gnash uses this time to connect with people and things that inspire him to write what he writes. He gives a little bit of himself to everyone he encounters and takes the time to recharge that energy. The silence that he creates in his own thoughts allows him to listen more effectively. His goal is to always be ready to assist and help those around him, encouraging the most positive, beneficial direction.
“My time with Cisco Adler was the first life manifestation that I created.”
gnash grew up a massive Shwayze fan. Back in the day, he would drive hours to see Schwayze and Cisco Adler perform live. He credits his obsession as a juvenile form of manifestation. He put himself in positions to interact with the idols he would ultimately work with. Later on, Cisco hired the fifteen-year-old gnash as an intern. “He was coming to work on himself, not some shit I told him to do,” says Cisco in gnash’s Homegrown documentary. Soon after gnash graduated high school, he embarked on a 10,000-mile tour with Cisco and Schwayze.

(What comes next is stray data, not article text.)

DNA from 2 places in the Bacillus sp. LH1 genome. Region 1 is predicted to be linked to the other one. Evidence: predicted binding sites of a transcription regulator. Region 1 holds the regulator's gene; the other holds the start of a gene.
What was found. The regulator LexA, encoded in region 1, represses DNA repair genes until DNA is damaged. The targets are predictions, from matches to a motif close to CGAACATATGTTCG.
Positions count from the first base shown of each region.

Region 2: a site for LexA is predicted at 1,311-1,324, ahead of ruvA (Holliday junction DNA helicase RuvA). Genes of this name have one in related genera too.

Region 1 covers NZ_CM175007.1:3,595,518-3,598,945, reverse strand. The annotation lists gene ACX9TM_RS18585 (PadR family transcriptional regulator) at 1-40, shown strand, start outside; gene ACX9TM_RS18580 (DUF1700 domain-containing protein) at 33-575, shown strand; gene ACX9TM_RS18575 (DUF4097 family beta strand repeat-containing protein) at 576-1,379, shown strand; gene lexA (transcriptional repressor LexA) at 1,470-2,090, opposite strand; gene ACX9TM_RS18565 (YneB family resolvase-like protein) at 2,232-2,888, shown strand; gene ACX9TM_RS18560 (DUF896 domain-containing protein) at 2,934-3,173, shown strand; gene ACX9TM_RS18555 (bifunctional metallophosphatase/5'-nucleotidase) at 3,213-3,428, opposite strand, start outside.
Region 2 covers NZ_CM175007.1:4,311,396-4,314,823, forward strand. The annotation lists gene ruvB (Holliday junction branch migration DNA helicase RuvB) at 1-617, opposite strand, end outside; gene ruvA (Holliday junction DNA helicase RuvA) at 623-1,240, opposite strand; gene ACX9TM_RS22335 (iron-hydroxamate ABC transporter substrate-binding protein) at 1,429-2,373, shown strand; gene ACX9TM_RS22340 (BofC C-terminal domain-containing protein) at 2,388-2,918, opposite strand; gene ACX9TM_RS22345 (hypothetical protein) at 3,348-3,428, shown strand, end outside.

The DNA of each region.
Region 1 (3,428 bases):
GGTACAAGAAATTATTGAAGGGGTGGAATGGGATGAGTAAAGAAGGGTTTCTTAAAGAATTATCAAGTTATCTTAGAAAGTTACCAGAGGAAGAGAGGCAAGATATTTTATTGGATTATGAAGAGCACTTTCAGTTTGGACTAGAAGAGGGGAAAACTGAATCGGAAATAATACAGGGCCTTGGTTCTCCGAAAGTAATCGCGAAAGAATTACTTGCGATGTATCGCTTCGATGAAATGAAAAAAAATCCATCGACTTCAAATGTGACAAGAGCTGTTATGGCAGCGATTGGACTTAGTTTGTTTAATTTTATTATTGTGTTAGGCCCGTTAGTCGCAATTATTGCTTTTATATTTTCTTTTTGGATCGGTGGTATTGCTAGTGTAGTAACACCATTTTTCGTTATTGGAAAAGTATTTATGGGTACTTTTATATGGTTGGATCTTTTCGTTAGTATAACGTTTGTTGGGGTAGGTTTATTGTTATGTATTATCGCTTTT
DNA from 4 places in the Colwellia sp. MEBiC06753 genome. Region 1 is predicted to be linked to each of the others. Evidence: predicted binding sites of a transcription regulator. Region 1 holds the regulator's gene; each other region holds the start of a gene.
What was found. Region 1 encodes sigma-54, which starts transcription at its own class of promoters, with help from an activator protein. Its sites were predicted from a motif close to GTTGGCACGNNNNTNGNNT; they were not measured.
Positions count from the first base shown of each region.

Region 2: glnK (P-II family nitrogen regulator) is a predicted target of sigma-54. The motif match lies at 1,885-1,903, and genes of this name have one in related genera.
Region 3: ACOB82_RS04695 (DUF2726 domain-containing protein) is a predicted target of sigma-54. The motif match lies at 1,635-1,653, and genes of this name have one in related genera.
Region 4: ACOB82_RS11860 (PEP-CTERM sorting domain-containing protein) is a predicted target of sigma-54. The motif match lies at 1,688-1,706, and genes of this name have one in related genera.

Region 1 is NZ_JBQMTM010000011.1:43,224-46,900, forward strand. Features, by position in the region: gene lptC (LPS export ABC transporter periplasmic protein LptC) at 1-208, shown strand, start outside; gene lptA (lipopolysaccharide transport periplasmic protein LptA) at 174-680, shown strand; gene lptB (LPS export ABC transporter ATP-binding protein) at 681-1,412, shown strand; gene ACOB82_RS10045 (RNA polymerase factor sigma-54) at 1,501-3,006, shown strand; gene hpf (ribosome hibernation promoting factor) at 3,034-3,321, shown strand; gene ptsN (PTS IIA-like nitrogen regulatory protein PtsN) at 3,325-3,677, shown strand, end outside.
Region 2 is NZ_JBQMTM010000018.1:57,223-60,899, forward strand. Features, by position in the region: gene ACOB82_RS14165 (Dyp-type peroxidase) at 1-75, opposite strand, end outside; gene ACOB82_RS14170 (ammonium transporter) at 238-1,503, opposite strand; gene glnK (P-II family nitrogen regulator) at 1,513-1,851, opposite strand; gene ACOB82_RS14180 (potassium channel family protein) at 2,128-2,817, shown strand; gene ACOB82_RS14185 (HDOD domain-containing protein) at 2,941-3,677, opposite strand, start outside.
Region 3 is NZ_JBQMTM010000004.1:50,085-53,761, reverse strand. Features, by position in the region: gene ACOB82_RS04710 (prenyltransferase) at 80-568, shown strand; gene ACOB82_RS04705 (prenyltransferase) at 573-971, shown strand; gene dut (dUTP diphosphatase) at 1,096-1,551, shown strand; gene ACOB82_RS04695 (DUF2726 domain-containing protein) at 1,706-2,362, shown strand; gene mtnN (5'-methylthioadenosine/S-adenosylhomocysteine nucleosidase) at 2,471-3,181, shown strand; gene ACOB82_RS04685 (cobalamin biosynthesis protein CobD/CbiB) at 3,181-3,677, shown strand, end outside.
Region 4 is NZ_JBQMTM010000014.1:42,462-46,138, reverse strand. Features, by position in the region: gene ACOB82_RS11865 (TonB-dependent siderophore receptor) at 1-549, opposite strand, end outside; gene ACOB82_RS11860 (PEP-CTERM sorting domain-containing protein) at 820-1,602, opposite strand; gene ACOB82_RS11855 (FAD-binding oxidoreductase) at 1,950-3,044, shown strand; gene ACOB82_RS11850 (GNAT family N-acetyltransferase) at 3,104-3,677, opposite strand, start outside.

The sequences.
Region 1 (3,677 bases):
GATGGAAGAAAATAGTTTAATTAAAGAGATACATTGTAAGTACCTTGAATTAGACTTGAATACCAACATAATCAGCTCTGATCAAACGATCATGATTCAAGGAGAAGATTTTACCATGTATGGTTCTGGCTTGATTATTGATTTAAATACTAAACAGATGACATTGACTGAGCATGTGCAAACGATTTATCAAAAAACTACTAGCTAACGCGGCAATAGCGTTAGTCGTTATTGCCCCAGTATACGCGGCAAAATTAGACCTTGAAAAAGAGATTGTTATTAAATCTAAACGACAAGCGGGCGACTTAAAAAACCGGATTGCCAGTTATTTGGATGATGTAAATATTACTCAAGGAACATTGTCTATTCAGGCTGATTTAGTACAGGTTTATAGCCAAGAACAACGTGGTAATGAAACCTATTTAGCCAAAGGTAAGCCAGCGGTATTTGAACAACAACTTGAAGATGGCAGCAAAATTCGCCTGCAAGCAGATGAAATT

Absorbing Cisco’s mentality, gnash learned that he didn’t have to overwhelm the main message of the song with large-scale production. A simple stove flicker or desk tap can create enough space in which the lyrics can live. He embraced the minimalist soundscapes. Carefully crafted production enhances the melody, but for gnash, the bedrock of a great song lies in the words and chord progressions. The production makes the process fun. It adds flare. But it should never detract from the message of the moment.
“G [Eazy] is one of the rawest producers I’ve ever been in the room with.”
As a teenager, gnash immersed himself in G-Eazy’s world. He understood the music and admired G-Eazy’s commitment to brand. When gnash started out as a DJ, he connected with G-Eazy’s manager Jamil. To this day, they remain great friends. “gnash was the little homie DJ who had the best music selection and knew what was poppin',” says Jamil.
When gnash first started making his own beats, he wrote a song with an artist named Quiñ. The next day, Quiñ was in the studio with G-Eazy and played him gnash’s song. After hearing the song, G-Eazy called gnash on the phone and invited him over to his house. There, gnash played his music for G-Eazy. “Those chords are so happy sad,” said G-Eazy. gnash ran with that concept, transforming “happysad” from a feeling into a genre and the name of his label.